The United States embassy in Kenya has warned its citizens of possible unrest this weekend when the Supreme Court is due to rule on a legal challenge to the outcome of the presidential election by losing candidate Raila Odinga.
Odinga alleged “rampant illegality” in the first-round victory this month of rival Uhuru Kenyatta, the son of Kenya’s founding president, who has said the voting was “free and fair.”
Reuters says the case is a fresh test of Kenyan democracy five years after a disputed vote ignited deadly tribal violence. American citizens number in the thousands in Kenya and form part of a large expatriate community in a country that is a hub for trade, multinational firms and the regional headquarters for United Nations agencies and other humanitarian organisations.
Analysts say a swift, transparent resolution of the petition will be critical to restoring Kenya’s reputation as a stable democracy, following post-election violence in early 2008 that cost more than 1,200 lives in east Africa’s biggest economy.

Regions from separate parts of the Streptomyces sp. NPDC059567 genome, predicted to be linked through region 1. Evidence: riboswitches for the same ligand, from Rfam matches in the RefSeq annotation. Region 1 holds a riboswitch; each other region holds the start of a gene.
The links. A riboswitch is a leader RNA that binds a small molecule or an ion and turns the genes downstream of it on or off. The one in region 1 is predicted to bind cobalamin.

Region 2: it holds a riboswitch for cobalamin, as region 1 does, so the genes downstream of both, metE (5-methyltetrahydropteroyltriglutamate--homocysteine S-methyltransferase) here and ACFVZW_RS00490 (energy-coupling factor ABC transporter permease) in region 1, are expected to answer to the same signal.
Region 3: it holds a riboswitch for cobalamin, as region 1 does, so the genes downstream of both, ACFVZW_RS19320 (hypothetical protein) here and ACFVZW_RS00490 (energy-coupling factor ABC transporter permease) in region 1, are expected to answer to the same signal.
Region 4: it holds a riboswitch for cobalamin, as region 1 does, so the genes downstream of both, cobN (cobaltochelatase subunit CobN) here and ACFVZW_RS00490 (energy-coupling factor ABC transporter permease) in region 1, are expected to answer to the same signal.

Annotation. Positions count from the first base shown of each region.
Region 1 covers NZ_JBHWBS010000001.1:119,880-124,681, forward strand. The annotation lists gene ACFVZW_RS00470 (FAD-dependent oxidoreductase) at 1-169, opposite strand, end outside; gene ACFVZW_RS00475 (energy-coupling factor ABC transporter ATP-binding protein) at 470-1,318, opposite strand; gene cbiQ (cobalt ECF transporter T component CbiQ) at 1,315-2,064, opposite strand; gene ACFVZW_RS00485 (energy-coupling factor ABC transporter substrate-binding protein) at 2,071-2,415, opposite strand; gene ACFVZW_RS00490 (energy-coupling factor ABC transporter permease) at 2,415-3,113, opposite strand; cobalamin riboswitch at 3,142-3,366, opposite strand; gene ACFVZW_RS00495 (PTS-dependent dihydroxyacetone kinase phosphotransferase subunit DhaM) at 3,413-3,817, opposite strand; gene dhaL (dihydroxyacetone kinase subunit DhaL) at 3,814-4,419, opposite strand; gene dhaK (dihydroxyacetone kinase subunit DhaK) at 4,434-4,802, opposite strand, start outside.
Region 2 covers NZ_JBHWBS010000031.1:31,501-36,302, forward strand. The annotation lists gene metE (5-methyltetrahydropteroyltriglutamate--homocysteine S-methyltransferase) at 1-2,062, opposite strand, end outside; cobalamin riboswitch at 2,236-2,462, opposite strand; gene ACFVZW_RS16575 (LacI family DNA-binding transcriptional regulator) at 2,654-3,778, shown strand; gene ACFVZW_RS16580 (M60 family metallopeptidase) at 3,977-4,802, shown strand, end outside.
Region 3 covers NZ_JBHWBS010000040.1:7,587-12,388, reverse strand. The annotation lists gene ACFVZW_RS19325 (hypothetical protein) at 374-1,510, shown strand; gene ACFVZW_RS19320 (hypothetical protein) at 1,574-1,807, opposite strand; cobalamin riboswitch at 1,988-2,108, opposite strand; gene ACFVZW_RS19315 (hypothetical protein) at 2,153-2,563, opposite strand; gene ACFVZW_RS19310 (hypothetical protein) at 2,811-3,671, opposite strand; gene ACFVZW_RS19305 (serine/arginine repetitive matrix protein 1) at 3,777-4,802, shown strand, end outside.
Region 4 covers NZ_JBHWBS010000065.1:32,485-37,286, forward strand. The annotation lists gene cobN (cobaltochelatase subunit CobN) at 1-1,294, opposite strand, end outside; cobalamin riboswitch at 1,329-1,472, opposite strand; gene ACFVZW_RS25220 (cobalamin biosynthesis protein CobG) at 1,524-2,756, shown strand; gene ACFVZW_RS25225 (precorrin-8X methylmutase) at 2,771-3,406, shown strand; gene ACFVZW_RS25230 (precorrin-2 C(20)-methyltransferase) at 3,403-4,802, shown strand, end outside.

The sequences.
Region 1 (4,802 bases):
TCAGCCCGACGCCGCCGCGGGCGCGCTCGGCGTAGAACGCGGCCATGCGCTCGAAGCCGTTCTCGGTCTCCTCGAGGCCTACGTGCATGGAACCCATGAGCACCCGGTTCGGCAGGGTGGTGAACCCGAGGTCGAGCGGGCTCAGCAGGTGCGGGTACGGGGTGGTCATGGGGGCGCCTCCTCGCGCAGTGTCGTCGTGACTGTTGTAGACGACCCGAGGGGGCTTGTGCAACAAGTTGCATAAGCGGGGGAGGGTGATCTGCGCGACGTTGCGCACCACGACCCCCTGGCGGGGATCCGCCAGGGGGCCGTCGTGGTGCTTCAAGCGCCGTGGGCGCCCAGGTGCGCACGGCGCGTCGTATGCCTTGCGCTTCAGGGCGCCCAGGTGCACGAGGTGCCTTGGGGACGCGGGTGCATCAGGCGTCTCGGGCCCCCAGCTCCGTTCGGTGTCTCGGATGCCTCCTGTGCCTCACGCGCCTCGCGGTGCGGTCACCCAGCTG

The six Supreme Court judges are widely expected to deliver a ruling by Saturday in line with a strict legal deadline. The U.S. embassy warned its citizens to stay clear of any demonstrations, even if they appear peaceful.
“There could be a strong public reaction to the announcement; therefore, the U.S. Embassy strongly urges all U.S. citizens to avoid gatherings, demonstrations, downtown business areas, slums, and large crowds of any kind,” the statement posted on the embassy website said. The Supreme Court’s verdict on the case is final, and both Odinga and Kenyatta have said they will abide by its decision.
It remains to be seen how their supporters will react.